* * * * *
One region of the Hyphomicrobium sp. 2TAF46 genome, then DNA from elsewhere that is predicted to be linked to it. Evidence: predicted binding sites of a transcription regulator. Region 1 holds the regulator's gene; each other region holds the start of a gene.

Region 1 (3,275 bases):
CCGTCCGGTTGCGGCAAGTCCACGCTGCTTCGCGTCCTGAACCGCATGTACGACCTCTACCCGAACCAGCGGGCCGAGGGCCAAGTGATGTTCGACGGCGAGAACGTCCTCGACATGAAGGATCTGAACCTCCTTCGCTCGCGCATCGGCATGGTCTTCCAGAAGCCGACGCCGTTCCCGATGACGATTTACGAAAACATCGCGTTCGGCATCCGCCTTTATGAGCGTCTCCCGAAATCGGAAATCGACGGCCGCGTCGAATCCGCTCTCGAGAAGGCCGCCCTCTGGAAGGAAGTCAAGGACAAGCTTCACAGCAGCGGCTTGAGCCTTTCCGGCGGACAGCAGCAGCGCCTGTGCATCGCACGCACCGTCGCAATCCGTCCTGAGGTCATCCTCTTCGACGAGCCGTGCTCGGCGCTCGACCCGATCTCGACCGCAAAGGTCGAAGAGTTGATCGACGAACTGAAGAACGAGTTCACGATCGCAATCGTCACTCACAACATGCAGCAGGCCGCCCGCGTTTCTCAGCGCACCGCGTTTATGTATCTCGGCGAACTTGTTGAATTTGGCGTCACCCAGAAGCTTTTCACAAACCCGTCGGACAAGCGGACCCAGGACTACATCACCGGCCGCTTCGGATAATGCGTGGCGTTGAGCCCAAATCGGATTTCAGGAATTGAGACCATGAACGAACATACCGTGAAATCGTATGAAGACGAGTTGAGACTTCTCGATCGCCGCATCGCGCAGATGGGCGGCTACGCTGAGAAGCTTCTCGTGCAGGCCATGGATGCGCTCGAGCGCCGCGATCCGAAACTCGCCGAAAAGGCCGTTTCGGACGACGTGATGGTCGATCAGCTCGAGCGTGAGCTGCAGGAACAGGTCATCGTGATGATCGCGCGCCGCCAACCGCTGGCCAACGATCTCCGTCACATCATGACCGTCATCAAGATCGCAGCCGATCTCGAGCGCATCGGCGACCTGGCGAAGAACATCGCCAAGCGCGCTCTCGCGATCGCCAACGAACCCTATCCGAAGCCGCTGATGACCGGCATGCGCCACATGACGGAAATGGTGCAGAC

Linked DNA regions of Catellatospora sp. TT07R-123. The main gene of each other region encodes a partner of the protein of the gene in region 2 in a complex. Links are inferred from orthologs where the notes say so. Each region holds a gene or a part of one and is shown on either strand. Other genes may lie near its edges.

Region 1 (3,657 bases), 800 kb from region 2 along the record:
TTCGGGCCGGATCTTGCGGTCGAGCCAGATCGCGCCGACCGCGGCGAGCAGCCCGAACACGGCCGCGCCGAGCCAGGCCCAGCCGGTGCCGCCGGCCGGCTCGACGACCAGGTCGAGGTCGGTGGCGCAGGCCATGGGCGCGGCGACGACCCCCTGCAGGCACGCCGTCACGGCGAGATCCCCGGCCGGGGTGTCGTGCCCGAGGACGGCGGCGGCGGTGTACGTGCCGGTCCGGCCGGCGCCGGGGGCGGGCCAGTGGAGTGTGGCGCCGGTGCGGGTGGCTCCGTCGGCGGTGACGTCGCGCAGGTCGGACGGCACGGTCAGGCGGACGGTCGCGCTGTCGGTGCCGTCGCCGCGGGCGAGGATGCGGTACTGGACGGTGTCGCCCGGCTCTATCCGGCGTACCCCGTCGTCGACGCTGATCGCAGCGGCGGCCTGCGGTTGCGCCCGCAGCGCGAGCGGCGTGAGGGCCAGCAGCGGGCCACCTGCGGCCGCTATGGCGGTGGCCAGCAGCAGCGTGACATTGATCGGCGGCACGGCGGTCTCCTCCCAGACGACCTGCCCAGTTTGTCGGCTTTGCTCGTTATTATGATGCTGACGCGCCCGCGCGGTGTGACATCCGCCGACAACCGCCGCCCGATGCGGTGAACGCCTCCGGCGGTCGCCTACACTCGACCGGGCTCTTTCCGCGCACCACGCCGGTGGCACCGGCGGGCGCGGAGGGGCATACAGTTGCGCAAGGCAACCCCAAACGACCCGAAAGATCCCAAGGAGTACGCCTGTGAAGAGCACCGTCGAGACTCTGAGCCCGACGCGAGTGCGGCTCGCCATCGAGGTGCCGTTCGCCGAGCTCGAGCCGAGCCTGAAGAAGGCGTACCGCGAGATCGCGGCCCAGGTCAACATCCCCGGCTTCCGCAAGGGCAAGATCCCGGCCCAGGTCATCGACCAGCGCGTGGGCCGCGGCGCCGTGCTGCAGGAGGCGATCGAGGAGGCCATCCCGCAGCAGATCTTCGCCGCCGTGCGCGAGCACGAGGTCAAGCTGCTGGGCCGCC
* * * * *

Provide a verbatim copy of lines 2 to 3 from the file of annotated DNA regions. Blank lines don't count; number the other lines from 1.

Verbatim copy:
Region 1 (3,275 bases):
CCGTCCGGTTGCGGCAAGTCCACGCTGCTTCGCGTCCTGAACCGCATGTACGACCTCTACCCGAACCAGCGGGCCGAGGGCCAAGTGATGTTCGACGGCGAGAACGTCCTCGACATGAAGGATCTGAACCTCCTTCGCTCGCGCATCGGCATGGTCTTCCAGAAGCCGACGCCGTTCCCGATGACGATTTACGAAAACATCGCGTTCGGCATCCGCCTTTATGAGCGTCTCCCGAAATCGGAAATCGACGGCCGCGTCGAATCCGCTCTCGAGAAGGCCGCCCTCTGGAAGGAAGTCAAGGACAAGCTTCACAGCAGCGGCTTGAGCCTTTCCGGCGGACAGCAGCAGCGCCTGTGCATCGCACGCACCGTCGCAATCCGTCCTGAGGTCATCCTCTTCGACGAGCCGTGCTCGGCGCTCGACCCGATCTCGACCGCAAAGGTCGAAGAGTTGATCGACGAACTGAAGAACGAGTTCACGATCGCAATCGTCACTCACAACATGCAGCAGGCCGCCCGCGTTTCTCAGCGCACCGCGTTTATGTATCTCGGCGAACTTGTTGAATTTGGCGTCACCCAGAAGCTTTTCACAAACCCGTCGGACAAGCGGACCCAGGACTACATCACCGGCCGCTTCGGATAATGCGTGGCGTTGAGCCCAAATCGGATTTCAGGAATTGAGACCATGAACGAACATACCGTGAAATCGTATGAAGACGAGTTGAGACTTCTCGATCGCCGCATCGCGCAGATGGGCGGCTACGCTGAGAAGCTTCTCGTGCAGGCCATGGATGCGCTCGAGCGCCGCGATCCGAAACTCGCCGAAAAGGCCGTTTCGGACGACGTGATGGTCGATCAGCTCGAGCGTGAGCTGCAGGAACAGGTCATCGTGATGATCGCGCGCCGCCAACCGCTGGCCAACGATCTCCGTCACATCATGACCGTCATCAAGATCGCAGCCGATCTCGAGCGCATCGGCGACCTGGCGAAGAACATCGCCAAGCGCGCTCTCGCGATCGCCAACGAACCCTATCCGAAGCCGCTGATGACCGGCATGCGCCACATGACGGAAATGGTGCAGAC